Choice of Chart A few years ago Dr. Andrew Abela published a good Diagram helping to decide about which chart are a better fit for a given data and problem at hand (please click on image below to see it in full size). Choosing a good chart by Dr. Abela (In Color) Dr. Abela also published interesting thoughts about visualization taxonomies and recommended this 3 years old book by Dan Roam, who also published this Visual Thinking “Codex”: Visual Thinking Codex by Dan Roam Good people at Juice Analytics converted Dr. Permalink: Like this: Like Loading...
linuxgems/cheat_sheet.org.sh at master · WilliamHackmore/linuxgems a Google example: preattentive attributes The topic of my short preso at the visual.ly meet up last week in Mountain View was preattentive attributes. I started by discussing exactly what preattentive attributes are (those aspects of a visual that our iconic memory picks up, like color, size, orientation, and placement on page) and how they can be used strategically in data visualization (for more on this, check out my last blog post). Next, I talked through a Google before-and-after example applying the lesson, which I'll now share with you here. First, a little background: In 2010, my colleague Neal Patel undertook research on managers at Google. When Neal's research was complete and it was time to begin to socialize the study and findings, he and I locked ourselves in a room filled with whiteboards and began to brainstorm. One of the early iterations looked like the following (note that I've generalized the visuals significantly to be able to show them here). Findings Next, comes the graph. This is a nice looking visual.
Visualization Course This course will be offered under the auspices of the Department of Computer Science and Engineering, The Ohio State University. CSE5544 will provide a basic introduction to the science and the underlying technology of visualization. The following topics will be studied – the role of perception in visualization, the importance of good design practices, the construction of interactive tools for data and information visualization, and the application of visualization techniques on measured data from the medical and biological sciences and simulated data from the physical sciences and engineering. Case studies and examples will be considered giving the course an application-focus. Hands-on programming experience and the design of interfaces will be stressed throughout the class and thereby providing the students a practical emphasis. Instructor: Raghu Machiraju, Department of Computer Science and Engineering, The Ohio State University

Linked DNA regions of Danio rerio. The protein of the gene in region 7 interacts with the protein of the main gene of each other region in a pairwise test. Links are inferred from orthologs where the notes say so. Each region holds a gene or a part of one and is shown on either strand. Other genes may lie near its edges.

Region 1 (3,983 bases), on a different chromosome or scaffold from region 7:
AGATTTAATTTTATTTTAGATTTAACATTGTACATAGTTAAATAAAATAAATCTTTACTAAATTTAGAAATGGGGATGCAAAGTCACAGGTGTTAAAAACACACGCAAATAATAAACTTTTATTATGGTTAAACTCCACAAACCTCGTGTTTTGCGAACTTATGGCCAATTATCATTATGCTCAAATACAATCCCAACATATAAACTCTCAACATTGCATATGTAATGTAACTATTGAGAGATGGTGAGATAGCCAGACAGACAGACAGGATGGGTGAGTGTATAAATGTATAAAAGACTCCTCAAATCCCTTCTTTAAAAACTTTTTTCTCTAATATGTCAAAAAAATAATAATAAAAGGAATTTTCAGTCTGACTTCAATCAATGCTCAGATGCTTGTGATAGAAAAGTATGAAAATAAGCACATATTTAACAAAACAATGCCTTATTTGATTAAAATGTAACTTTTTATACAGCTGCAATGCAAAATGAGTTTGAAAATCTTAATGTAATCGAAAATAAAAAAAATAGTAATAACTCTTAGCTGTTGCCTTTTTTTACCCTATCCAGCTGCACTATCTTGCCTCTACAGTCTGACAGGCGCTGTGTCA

Historical Network Research | Network analysis in the historical disciplines 8 Universal Web Design Principles You Should Know The design of your website is more important for conversions than you think. You can implement any conversion boosting tactic in the world, but if it looks like crap, it won’t do you much good. Design is not just something designers do. Design is marketing. Design is your product and how it works. The more I’ve learned about design, the better results I’ve gotten. Here are 8 effective web design principles you should know and follow. Effective Web Design Principle #1: Visual Hierarchy Squeaky wheels get the grease and prominent visuals get the attention. Exercise. Without knowing ANYTHING about these circles, you were easily able to rank them. Certain parts of your website are more important than others (forms, calls to action, value proposition etc), and you want those to get more attention than the less important parts. Hierarchy does not only come from size. Start with the business objective You should rank elements on your website based on your business objective. Exercise. 1. 2. 3.
CPSC 547: Information Visualization, Fall 2015-2016 CPSC 547: Information Visualization, Fall 2015-2016 Remember to reload the page, changes are frequent Instructor: Tamara MunznerFirst Class: Thu Sep 10 Time/Location: Tue/Thu 2:00-3:30, DMP 101 Office Hours: Tue 3:30-4:30 or by appointment. X661 ICICS/CS Bldg (X Wing) UBC Cal Page: main, waitlist, both This page: Jump to Current Day | Short Syllabus | Detailed Syllabus | Previous Versions Other pages: Projects | Presentations | Project Description | Structure | Resources Short Weekly Syllabus Detailed Syllabus Syllabus tentative, final changes will be made by a week before the class. Required Reading: Visualization Analysis and Design, Tamara Munzner (A K Peters Visualization Series, CRC Press, 2014) is the course textbook. The UBC library has multiple ebook licenses: library catalog page, EZProxy direct link. All additional readings are research papers available online, links posted below. For digital library access from off-campus, use EZproxy with your CWL login through the UBC library.